$2,500 per Month From Bag-Snatch Booty

Speedy studied marketing up to his third year at a private university in Phnom Penh and now helps his mother with her cosmetics business.

He plays football every day at a local pagoda, and in an interview Monday, his eyes lit up as he discussed Chelsea FC, the British team he supports.

Until 2001, however, Speedy—a nickname bestowed upon him last year by researchers studying Phnom Penh’s gang culture—had another pastime.

He committed high-speed robberies from the back of a motorbike, and spent the proceeds on drugs, prostitutes and football gambling.

In a bar popular among expatriates, Speedy, 24, who wished to remain anonymous, used a box of cigarettes to represent his motorbike, and a lighter to symbolize his victims, as he demonstrated how, with a friend driving, they would pull up next to his target and he would yank away bags or jewelry, before speeding off. It was an operation he described with the pride of a skilled craftsman.

After the attacks, he recalled, “I felt happy. First you think ‘it was easy,’ then, ‘it was difficult, but I could still achieve it.’”

Speedy did the job fast, and on one occasion, his victim was pulled to the ground.

“First I felt so sorry,” looking back to see his victim on the ground, “but because of the happiness I could not think about that.”

“The most targeted are women and also baraings [foreigners],” he said. “If baraings come to Cambo­dia, most are careless—they don’t think Cambodia is like that.”

He usually committed his robberies around Psar Thmei, because of the area’s many wealthy people, businesses and alleyways to escape down. Speedy said he could make up to $2,500 a month that he would split with his partner who drove the motorcycle.

Fifty percent of what he earned would be spent on heroin, methamphetamine and ketamine, and the remainder on football gambling, and “bauk,” where a group of young men have sex with the same female, usually a prostitute and often against her will.

“I fell into everything at university,” Speedy recalled. “Fun with friends, six people…. We shared together—eating, drugs or bauk.”

Although he no longer takes part in high-speed bag snatching, six of his friends still do.

Speedy decided to abandon the practice, partly on the advice of his mother, and partly because of his fear of being caught by a mob. “Maybe one day I would be killed by the public,” he said.

On May 26, two weeks after Siv Khim, 56, was pulled from the back of a motorbike by robbers on Monireth Boulevard, her face was still bruised, and when she rolled up her trousers, her knees were still badly scrapped.

The primary school teacher was traveling back from her niece’s wedding, when two men on a Suzuki Viva motorbike grabbed her bag at a speed somewhere between 30 kph and 60kph.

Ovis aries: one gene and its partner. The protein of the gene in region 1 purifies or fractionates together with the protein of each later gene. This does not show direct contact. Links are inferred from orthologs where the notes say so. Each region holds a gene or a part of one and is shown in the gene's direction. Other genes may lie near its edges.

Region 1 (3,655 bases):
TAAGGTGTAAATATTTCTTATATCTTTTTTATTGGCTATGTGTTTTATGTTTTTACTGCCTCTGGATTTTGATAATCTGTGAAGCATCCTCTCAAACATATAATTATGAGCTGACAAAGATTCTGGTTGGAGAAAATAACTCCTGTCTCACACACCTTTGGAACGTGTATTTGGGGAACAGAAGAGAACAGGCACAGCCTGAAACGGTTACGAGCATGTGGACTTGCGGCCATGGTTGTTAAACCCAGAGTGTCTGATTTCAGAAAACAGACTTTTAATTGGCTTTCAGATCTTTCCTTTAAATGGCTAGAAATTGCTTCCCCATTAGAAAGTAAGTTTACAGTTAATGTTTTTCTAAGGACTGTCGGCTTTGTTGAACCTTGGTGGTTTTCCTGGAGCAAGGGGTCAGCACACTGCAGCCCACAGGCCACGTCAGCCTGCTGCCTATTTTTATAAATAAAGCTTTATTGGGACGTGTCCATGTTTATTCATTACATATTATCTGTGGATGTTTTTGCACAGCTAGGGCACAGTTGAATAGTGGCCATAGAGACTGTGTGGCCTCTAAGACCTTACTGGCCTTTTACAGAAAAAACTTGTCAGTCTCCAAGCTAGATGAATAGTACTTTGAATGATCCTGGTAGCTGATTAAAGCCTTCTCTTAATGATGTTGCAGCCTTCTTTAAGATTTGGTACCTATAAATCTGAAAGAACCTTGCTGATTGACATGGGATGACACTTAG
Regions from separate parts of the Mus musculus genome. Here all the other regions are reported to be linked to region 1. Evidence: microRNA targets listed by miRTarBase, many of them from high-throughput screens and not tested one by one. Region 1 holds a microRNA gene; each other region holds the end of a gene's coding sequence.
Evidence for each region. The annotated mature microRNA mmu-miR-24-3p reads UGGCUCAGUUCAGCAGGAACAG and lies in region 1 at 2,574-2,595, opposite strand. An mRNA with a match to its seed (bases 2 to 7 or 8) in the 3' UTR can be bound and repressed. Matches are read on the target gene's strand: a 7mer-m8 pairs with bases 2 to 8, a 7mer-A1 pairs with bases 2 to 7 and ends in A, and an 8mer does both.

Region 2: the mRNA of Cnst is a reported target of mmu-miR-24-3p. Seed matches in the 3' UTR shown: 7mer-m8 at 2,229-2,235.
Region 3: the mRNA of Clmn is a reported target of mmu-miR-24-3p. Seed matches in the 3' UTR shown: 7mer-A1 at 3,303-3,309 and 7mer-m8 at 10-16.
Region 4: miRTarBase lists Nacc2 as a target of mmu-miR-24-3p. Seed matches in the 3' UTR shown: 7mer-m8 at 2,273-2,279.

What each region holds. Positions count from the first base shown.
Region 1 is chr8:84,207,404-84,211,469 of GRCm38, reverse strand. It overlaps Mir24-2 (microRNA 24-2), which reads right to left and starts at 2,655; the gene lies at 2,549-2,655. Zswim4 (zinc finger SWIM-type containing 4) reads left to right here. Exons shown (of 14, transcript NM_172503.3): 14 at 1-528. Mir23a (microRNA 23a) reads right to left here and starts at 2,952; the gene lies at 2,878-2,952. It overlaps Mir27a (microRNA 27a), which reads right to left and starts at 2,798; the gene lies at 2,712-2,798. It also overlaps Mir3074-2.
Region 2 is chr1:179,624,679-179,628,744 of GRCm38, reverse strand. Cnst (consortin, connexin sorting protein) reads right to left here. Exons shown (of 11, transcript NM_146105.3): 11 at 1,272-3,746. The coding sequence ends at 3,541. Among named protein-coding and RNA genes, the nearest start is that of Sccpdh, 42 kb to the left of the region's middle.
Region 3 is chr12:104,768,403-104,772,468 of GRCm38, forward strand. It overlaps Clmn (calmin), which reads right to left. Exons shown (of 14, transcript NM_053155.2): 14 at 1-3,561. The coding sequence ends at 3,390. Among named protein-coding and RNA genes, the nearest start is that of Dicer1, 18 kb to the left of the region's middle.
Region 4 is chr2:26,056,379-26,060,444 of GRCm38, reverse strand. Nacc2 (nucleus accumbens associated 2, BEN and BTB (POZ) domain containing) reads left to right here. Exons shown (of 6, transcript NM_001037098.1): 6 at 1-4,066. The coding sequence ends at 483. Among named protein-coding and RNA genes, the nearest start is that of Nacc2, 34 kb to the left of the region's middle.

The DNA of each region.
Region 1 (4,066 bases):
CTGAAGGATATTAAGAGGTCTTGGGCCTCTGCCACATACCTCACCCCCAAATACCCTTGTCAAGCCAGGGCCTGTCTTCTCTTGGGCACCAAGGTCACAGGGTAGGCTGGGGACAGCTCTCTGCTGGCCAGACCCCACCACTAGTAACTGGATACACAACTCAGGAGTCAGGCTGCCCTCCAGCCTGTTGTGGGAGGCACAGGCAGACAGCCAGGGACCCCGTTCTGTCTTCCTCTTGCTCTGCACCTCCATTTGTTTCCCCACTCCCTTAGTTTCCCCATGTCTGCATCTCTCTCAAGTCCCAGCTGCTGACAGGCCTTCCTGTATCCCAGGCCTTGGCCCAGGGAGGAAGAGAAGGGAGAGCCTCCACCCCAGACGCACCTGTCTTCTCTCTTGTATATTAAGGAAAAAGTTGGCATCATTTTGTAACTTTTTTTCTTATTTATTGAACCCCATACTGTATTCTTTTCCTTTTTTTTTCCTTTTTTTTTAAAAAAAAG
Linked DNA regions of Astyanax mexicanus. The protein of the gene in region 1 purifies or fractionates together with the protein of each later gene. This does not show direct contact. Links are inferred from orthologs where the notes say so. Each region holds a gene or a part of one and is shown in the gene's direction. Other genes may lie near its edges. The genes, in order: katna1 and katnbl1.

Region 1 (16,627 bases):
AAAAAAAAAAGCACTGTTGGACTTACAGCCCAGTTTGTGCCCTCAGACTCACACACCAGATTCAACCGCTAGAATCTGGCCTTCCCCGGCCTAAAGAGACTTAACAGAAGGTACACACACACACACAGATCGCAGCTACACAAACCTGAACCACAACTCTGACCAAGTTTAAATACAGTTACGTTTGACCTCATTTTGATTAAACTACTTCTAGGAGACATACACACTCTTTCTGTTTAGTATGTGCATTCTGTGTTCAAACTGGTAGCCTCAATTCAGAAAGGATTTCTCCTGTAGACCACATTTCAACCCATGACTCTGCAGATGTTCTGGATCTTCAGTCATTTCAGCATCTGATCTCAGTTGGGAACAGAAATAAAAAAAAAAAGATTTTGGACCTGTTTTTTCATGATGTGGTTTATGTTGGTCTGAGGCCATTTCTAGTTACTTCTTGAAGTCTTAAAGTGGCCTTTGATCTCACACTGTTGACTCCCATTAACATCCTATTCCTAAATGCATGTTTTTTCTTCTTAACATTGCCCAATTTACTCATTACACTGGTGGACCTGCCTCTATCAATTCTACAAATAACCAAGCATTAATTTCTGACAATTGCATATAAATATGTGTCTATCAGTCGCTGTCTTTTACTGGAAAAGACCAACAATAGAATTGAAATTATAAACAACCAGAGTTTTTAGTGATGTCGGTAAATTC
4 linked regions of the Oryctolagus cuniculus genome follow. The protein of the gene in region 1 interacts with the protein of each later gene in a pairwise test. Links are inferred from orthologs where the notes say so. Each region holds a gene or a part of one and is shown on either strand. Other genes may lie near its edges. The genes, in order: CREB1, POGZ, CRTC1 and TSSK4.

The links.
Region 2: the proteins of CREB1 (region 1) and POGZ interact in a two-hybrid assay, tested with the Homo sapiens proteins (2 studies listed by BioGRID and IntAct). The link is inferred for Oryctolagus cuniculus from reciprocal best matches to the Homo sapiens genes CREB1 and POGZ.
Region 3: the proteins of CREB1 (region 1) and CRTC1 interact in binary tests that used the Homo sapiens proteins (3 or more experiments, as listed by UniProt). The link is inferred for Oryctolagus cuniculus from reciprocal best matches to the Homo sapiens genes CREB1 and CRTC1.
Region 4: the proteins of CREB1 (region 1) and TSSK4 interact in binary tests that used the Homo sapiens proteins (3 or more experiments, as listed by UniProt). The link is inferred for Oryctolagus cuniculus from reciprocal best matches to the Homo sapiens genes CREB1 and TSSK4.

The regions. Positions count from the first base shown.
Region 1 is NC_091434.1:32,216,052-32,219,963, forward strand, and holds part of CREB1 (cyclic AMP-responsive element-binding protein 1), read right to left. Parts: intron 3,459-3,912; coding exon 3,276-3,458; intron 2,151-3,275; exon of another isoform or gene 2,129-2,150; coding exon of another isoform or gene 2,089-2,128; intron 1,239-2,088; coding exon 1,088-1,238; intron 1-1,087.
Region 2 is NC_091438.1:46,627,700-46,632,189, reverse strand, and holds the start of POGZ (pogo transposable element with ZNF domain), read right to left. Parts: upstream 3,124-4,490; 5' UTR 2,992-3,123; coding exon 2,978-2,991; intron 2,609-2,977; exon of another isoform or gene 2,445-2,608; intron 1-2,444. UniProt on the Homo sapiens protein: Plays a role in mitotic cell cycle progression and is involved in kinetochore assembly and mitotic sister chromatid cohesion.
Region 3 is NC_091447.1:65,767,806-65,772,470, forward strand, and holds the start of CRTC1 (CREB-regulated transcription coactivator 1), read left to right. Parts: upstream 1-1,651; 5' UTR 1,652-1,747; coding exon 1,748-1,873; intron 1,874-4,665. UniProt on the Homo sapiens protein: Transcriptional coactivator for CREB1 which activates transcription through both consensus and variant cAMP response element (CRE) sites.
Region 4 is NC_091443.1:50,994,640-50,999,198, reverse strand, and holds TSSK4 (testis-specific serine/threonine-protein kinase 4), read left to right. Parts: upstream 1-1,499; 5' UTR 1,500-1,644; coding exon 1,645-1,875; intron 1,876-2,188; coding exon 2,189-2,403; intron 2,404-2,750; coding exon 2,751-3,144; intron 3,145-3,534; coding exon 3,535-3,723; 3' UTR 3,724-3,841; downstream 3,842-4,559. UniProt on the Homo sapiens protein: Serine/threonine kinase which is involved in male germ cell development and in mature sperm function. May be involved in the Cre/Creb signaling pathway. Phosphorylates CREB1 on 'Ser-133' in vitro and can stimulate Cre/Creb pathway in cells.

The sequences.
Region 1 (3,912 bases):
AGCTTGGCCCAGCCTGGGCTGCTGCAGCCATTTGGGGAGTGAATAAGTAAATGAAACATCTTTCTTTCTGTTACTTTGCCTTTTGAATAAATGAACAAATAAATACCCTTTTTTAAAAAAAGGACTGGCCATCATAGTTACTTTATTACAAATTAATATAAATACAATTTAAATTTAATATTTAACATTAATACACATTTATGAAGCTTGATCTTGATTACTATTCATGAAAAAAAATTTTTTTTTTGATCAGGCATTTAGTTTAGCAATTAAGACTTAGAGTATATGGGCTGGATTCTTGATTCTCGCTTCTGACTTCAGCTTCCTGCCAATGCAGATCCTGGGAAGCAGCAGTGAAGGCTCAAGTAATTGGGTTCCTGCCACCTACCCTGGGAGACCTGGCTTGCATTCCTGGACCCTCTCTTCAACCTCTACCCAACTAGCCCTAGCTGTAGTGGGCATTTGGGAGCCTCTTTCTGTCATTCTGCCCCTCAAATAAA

“I rolled over three times in the street…. It is very cruel and very violent. Why do they do it?” Siv Khim said.

A general air of instability generated by the ongoing political deadlock and lack of firm government may be contributing to the rise in bag snatching, she said. “Before it happened much less—now it happens many times everyday.”

Siv Khim did not bother informing the police. “I looked everywhere, there were no police to complain to,” she said. And besides, she said, it is unlikely they would have been able to find the attackers anyway.

Mao Chamroeun, 25, a human resource officer at the EMT microfinance institution, was robbed two months ago and also did not bother to tell the police.

“The police can’t catch them,” she said. “The security, especially in Phnom Penh, is very messy right now,” she said.

Jane Martin, a theater consultant from Scotland, has been attacked by bag snatchers three times. Twice she was pulled off a motorbike during the attacks. “It always seems to be the same people—kids on expensive bikes that drive quickly,” she said, adding that after the attacks she was afraid to go out at night. “I could have been thrown under a car,” she said.

The British Foreign Office and the US State Department both warn visitors to Cambodia of the attacks. The US Embassy tells its nationals not to ride motorbike taxis.

“It happens everyday,” said Tong Soprach, a project adviser with Care Cambodia, who works closely with young men in Phnom Penh and links the trend to a burgeoning middle class in Cambodia. “It’s linked to society and the change from socialism to capitalism. Everything is fashionable so people need money,” he said.

The problem is exacerbated by a lack of recreational facilities for young people, Tong Soprach said, who helps run a youth club—operated by Care Cambodia and the Gender and Development for Cambodia NGO.

While gambling outlets, karaoke parlors and brothels abound in the capital, “there are not many places for young people to do recreational things…. Young people now, where do they go? Where do they play?”

Some observers claim police take bribes from bag snatchers to allow them operate. Muong Khim, Phnom Penh deputy police chief , said Thursday he would arrest and jail any police officer who had collaborated with robbers, provided there was sufficient evidence.

Speedy shrugged and laughed last week: “The police never arrested me,” he said. Police can be paid to turn a blind eye.

“The police know, so we shared [what we robbed] with the police,” he said, adding that he paid them $50 a month to continue his activities uninterrupted. “We negotiated with the police.” he said.

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